Meadowlark Botanical Gardens

We headed over to Meadowlark Botanical Gardens today and arrived just after they opened at 10am. We were there to see what new flowers have bloomed since our last visit and to hopefully see some Baltimore Orioles, as well as any other interesting birds we may encounter.

The fairy garden is back! It seemed to go away over the winter.

The first bird we noticed during our visit was this House Wren near the entrance! We’ve only found this species a few times.

There were definitely more flowers in bloom compared to our last visit a month or so ago!

The large open field just beyond the Volgenau Conservatory was active with swallows! They can be extremely difficult to photograph because of how tiny and fast they are. We managed to catch these two Barn Swallows in the same frame!

We passed by a wonderful variety of flowers as we headed downhill via the wooded area to the west. Ideally, we would note down the species of each flower that we photographed. We didn’t. Flowers still look just as pretty when you don’t know what they are!

Another wren! But this one is a Carolina Wren. We found it at the bottom of the hill near the Springhouse ruins.

Some dogwoods viewed from the side. We know what these are, there are tons of them near where we live!

The gardens contain many nest boxes for birds. Most of them seem to be near the ponds. We saw this one from relatively far away. A Tree Swallow was perched on the wire in front of the box’s opening. A chick poked its head out, asking for food! The parent probably didn’t have food we didn’t see it feed the chick.

As usual, we saw many Canada Geese. Some were grazing on the grass while these seven were swimming in a pond. We haven’t seen any Canada Geese chicks yet this Spring, at least not in the US!

Last year, we often saw swallows perched on trees near the ponds. Today, we saw some perched as well! This Tree Swallow was on one of the smaller trees.

This Barn Swallow was on the next tree.

There were actually multiple Barn Swallows present. Here, the one at bottom right is scratching its head with its tiny little leg!

Another Tree Swallow perched at the end of a branch. It was preening its wing feathers. After it finished, it stood with its super long wings down by its side.

As we continued walking, we enjoyed the beautiful flowers along the path.

A Gray Catbird said hello from a wooded area.

As we continued to walk, we noticed these leaves. Are they lotus plants? The leaves seem to be rather small. They also seem to have been eaten up by insects.

It is quite common to see turtles sunning themselves at the edge of the ponds. We noticed these three! They’re like the three bears! One big, one medium, and one small!

Last year, we saw Purple Martins, a type of swallow, in these nest boxes. Or, perhaps nest droplets? This one was possibly feeding a chick inside, or maybe just checking up on whoever was inside.

Possibly the same adult after flying up to the top of the nest box pole.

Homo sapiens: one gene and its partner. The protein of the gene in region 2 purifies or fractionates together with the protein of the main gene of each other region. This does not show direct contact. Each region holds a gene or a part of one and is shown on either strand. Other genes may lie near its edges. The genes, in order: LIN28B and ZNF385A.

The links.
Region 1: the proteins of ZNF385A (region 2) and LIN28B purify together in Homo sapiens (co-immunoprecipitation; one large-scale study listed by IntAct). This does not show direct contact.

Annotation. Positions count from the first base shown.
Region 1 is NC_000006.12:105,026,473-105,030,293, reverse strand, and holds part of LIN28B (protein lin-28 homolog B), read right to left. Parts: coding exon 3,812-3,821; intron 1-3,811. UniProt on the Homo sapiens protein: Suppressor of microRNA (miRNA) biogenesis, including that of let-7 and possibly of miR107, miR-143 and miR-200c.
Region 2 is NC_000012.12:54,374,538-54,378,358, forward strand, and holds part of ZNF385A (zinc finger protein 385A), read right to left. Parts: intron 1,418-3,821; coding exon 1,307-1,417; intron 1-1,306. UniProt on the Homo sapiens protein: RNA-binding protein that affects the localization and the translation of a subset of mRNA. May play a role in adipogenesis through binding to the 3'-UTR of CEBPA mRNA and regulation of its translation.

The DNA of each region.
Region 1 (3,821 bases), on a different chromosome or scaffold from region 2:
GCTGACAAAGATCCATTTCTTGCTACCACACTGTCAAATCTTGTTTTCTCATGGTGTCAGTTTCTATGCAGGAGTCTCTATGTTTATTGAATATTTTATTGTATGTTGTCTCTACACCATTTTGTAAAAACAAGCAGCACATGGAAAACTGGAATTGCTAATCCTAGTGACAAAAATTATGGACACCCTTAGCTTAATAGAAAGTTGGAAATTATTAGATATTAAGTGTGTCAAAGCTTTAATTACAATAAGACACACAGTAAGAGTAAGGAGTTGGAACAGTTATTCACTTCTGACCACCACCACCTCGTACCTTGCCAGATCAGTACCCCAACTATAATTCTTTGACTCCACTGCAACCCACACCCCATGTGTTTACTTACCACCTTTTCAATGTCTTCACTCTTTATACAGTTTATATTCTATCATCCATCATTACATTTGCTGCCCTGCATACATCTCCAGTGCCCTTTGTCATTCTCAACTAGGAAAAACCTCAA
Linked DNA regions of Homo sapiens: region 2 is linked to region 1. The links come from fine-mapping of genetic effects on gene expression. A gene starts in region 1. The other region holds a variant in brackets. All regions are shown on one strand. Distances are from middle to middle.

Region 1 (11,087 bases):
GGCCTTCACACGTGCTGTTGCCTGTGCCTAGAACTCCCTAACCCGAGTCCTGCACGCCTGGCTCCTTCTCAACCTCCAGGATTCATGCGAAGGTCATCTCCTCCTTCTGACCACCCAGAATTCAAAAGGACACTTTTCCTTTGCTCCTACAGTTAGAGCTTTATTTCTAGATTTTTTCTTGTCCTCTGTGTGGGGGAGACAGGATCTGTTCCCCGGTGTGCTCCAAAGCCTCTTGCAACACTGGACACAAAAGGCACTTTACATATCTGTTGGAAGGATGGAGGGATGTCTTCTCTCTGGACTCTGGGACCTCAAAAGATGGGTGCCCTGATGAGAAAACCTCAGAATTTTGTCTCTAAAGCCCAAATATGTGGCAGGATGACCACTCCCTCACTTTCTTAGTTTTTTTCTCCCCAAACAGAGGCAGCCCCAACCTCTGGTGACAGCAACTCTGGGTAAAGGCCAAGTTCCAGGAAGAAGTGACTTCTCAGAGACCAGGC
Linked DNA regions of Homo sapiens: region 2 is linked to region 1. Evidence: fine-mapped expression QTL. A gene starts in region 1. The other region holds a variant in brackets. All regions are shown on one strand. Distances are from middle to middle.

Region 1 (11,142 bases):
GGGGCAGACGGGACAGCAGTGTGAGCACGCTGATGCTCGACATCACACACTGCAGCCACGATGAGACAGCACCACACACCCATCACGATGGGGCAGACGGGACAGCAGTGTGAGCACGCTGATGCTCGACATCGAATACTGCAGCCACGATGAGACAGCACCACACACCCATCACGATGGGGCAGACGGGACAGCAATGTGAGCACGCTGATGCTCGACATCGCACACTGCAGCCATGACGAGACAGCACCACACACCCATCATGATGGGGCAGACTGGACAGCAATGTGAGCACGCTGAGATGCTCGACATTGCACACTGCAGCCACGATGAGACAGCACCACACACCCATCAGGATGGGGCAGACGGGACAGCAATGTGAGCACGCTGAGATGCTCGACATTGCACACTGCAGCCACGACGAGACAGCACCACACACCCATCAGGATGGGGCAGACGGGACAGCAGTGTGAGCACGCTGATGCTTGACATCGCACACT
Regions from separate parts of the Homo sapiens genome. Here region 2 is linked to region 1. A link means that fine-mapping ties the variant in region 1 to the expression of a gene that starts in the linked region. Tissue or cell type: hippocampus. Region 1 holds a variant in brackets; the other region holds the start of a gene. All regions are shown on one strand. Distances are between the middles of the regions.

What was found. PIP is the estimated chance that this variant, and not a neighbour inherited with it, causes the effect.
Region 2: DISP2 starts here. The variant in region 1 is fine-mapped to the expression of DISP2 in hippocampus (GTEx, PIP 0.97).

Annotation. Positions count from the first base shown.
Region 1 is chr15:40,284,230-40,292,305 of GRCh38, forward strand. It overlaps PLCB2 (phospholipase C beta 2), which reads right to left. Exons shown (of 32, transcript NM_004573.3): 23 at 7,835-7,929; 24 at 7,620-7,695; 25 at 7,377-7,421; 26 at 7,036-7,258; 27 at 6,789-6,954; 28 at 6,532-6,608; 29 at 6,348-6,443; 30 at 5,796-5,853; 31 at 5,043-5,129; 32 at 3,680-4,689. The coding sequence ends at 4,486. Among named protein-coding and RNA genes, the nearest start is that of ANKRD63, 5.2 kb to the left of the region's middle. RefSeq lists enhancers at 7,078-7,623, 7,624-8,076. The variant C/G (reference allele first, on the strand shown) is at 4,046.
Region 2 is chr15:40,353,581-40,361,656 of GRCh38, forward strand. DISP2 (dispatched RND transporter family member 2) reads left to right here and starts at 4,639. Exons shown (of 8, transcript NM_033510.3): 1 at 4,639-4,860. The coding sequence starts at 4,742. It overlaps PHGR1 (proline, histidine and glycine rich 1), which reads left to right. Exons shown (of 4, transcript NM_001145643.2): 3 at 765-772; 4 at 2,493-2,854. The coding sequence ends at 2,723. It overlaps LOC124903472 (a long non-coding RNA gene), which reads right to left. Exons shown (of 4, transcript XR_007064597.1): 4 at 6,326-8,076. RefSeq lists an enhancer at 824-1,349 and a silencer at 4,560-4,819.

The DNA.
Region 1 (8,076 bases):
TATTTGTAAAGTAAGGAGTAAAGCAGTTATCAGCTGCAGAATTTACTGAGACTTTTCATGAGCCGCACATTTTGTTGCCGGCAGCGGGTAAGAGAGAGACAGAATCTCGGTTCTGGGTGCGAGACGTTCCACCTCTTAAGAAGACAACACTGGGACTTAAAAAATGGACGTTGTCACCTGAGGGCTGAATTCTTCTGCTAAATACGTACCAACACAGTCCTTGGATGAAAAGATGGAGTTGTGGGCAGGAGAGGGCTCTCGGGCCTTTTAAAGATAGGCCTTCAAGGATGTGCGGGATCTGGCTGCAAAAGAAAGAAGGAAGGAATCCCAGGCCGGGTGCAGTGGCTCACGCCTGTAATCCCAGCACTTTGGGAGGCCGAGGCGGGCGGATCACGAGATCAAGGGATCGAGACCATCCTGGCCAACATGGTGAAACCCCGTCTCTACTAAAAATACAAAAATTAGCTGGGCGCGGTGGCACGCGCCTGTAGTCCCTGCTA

As we continued walking, we noticed a bird in a distant tree. A male Northern Flicker!

We continued on to a little island connected to the mainland by bridges. We found an Eastern Bluebird perched on a branch. We haven’t seen very many of this pretty species recently in our home neighborhood.

We noticed this female Red-Winged Blackbird. It flew from place to place. Last year, there was a warning sign in this area due to aggressive nesting Red-Winged Blackbirds!

Flowers come in all sorts of different shapes and sizes!

We backtracked and returned to the mainland and headed to an area where we saw Oriole nests last year. We didn’t find any nests but we did see this pretty Eastern Bluebird just as a very light drizzle started.

There were many birds around but it can be very hard to find them with all the leaves on the trees. We may have found a male Baltimore Oriole but unfortunately only got one terrible extremely out of focus photograph of it. But we did find this yellow bird. It is probably a female Baltimore Oriole! For whatever reason, we seem to find more females of this species.

Although we aren’t sure if we actually saw a male Baltimore Oriole today, we did find this male Orchard Oriole! Unlike the bright orange male Baltimore Orioles, the male Orchard Orioles are a much duller color.

Our most surprising find was this bird! This Ruby-Throated Hummingbird was perched on a branch. These tiny little birds can be incredibly hard to find when they’re zipping around and almost as hard to photograph as flying swallows! Only the males have a ruby colored throat. This is a male though. The iridescent ruby red color only shows up in the right lighting. Today’s overcast sky was not doing it.

Another female oriole! This one seems to be a Baltimore Oriole like the other female we saw before.

We saw a few American Goldfinches throughout our visit today. Some of them were enjoying eating flowers, or the remnants of flowers. Like the Eastern Bluebirds, this is another species that we haven’t seen much of recently near home.

As we started to head back to the entrance, we noticed an Eastern Bluebird approaching the entrance to a nest box. It was holding a little bug. It then fed the bug to a chick! Unfortunately, we didn’t really see the feeding as it happened with the adult’s head inside of the nest box hole.

A few more flowers that we photographed on our way back to the entrance.

We also noticed these. Unripe fruit from some species of blueberry?

The final bird of our visit, right by the entrance. A juvenile Eastern Bluebird! We can see it is not an adult due to its rather spotted appearance.


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